At the risk of generalizing, men define themselves by their work; women define themselves by their families (or relationships). I guess it's part of the Men from Mars/Women from Venus. If you enjoy most parts of the relationship, the only thing you can do is encourage him to take better care of himself and live a little outside his career. Nagging won't get you anywhere (not saying that you do.) You have challenges in this relationship; only you can decide when enough is enough.

Believe me; I feel your pain. I went through this with the X, and wound up living a parallel life to his. We at least had weekends.

ProbableIceCream posted 2/8/2014 00:37 AM

Guy's gonna burn himself out, and it's going to get ugly.

cmego posted 2/8/2014 06:46 AM

My ex was a "work-a-holic" too, and he hid his affairs behind being "so busy at work". It would be a huge trigger for me too.

Guys that I have dated that are soooo busy mean, to me, that they will not put a relationship first and I tend to stay away from them.

From my perspective, I'm busier than most people I know. But, I can always find time for a relationship. The last two guys I've dated have said, "You are so busy!" And I respond, "Yes, I am busy. But, I think dating is important and I make time for the people in my life."

I dunno, Inner. Have you talked to him about this before?

SeanFLA posted 2/8/2014 09:43 AM

It's not just a man thing. ExWW put her job before me. She got egotistical because of her job promotion (that I helped and supported her towards). She planned and cheated on me on a business trip. That's putting your work before you're family as far as I'm concerned.

Why does he feel he needs to work that hard where he doesnt have time for you? Is he hurting THAT much for money? I believe people who work that much have sort of an addiction issue. It sounds noble, but at what cost to your family and relationships?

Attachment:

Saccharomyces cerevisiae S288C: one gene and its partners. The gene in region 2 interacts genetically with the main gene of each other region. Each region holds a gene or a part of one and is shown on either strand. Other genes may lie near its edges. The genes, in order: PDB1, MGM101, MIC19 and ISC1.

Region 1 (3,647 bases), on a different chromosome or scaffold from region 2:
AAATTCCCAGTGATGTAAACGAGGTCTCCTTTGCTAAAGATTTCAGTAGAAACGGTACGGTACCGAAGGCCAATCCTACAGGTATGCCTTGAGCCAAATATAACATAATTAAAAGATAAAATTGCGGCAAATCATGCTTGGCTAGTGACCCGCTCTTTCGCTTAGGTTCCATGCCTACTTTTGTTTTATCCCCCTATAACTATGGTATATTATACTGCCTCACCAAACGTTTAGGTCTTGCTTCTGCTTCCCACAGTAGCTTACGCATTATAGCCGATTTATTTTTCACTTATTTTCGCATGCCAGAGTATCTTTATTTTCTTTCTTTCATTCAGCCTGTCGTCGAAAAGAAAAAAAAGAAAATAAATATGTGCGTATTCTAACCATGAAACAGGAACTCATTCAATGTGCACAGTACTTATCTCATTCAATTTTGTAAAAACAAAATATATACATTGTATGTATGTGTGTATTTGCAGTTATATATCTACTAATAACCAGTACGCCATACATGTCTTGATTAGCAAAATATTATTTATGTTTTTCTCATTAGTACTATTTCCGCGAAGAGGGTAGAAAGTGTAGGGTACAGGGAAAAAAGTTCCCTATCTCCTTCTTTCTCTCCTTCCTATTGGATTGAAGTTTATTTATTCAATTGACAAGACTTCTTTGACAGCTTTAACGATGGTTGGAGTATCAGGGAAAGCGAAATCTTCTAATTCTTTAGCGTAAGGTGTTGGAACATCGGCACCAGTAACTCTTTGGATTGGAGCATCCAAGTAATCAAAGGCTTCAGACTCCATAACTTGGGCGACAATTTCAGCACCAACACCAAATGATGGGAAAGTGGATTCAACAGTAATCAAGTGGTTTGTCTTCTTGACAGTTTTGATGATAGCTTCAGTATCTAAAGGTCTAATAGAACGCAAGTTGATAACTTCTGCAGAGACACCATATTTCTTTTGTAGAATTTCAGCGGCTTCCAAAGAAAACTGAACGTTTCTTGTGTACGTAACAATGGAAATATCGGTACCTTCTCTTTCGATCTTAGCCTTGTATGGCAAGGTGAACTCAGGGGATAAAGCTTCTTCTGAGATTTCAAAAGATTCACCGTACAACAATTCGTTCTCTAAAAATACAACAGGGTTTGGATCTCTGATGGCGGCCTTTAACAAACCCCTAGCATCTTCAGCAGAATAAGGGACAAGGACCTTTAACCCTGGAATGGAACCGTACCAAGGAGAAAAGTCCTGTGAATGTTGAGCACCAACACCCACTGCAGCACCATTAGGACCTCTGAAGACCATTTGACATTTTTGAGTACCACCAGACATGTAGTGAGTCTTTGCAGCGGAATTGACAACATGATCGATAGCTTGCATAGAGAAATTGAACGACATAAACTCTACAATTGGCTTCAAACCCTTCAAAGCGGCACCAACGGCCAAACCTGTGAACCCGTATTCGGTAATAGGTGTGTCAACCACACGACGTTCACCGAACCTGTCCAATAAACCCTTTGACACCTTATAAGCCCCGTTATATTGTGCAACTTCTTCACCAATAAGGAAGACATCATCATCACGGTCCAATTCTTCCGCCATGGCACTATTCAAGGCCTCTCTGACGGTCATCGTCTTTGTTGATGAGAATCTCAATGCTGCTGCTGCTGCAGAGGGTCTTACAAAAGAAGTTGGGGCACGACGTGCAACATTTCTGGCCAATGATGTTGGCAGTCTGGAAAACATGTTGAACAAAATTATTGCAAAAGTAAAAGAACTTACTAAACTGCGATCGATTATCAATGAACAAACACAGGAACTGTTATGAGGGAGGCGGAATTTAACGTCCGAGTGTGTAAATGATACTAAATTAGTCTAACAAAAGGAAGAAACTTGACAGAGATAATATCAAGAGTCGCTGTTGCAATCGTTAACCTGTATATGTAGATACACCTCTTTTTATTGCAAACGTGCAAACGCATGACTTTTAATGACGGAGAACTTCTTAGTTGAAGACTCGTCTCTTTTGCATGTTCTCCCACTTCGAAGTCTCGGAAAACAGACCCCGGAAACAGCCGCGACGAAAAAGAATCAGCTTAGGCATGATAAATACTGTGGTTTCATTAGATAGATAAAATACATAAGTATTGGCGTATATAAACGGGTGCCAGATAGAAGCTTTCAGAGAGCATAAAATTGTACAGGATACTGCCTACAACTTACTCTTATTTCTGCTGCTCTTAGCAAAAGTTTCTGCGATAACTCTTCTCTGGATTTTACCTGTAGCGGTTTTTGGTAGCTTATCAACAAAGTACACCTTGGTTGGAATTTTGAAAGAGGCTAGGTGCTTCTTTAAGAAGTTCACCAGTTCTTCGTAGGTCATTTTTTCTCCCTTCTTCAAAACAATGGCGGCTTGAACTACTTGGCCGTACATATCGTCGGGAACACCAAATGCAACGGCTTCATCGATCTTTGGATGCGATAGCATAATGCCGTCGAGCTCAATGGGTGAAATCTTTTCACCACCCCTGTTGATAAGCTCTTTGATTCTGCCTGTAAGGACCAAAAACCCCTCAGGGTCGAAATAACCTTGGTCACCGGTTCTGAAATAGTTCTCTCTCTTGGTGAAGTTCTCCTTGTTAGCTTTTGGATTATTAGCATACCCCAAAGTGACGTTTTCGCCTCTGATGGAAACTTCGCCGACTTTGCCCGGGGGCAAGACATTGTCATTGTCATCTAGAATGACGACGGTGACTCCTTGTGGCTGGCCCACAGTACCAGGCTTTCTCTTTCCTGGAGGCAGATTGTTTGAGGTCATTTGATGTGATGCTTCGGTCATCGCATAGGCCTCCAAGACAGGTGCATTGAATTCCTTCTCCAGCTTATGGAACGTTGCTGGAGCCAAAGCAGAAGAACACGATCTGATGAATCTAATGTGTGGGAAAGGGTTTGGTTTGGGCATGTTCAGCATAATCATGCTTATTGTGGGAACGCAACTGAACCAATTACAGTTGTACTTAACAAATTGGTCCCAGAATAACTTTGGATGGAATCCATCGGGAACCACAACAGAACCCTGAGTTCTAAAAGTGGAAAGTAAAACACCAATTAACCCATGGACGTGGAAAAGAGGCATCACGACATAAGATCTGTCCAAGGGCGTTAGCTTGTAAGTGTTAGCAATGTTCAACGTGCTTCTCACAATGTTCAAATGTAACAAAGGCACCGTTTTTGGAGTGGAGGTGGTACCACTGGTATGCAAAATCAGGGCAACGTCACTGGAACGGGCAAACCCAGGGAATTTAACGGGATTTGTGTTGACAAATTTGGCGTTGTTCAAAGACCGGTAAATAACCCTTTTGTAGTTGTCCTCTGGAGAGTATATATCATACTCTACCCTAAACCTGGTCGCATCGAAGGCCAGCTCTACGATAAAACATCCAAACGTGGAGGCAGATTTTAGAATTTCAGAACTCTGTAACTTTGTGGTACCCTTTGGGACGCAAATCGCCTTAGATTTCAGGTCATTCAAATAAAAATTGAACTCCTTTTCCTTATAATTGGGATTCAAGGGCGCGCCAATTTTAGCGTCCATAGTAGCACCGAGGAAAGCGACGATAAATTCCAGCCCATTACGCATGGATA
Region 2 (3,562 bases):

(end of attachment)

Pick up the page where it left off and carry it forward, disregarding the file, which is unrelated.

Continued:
Know this....the guy on his death bed never said... "I wish I spent more time with my job."

I couldn't put up with a partner like that I'm sorry. You're going to be doomed to a life of last minute canceled social plans and empty Saturday nights watching TV on your own while feeling that you're his punching bag for his stress release. You're unhappy and I think you need serious changes to be made. If he disagrees then move on. Life isn't all about work, plain and simple.

When I was starting out in the corporate world as a young guy my senior VP once told me..."Never put your work before your will always lose and you can't get them back. Jobs are always there. I did that and it cost me my marriage and relationship with my only son, whom I never see now."

fireproof posted 2/8/2014 10:28 AM

Just my 2 cents. Decide what you want from the relationship.

It depends on you and him. I was with someone working 24 hours at times and to be honest I accepted it was his job. He wasn't out enjoying himself. He also made an effort to see me and make the best of it. But most people did not in his situation their partners were resentful and unhappy.

I looked at it like an opportunity to branch out my interests.

This relationship may not be the best fit if you need more - no judgement just honesty. You need to look at him - if you enjoy being with him then enjoy the time you do have and let things naturally happen.

Wanting to see him because you miss him is one thing but what you feel is unique to you and if you need more you do or find a way to work this out internally so you can be happier.

InnerLight posted 2/8/2014 11:08 AM

I so appreciate everyone's thoughtful replies.

We did talk last night about it. There was a bit of defensiveness because he felt bad that I felt bad and he was just working hard to meet deadlines. That kind of defensiveness that's like - I didn't do anything that wrong to make you this upset - this is not fair.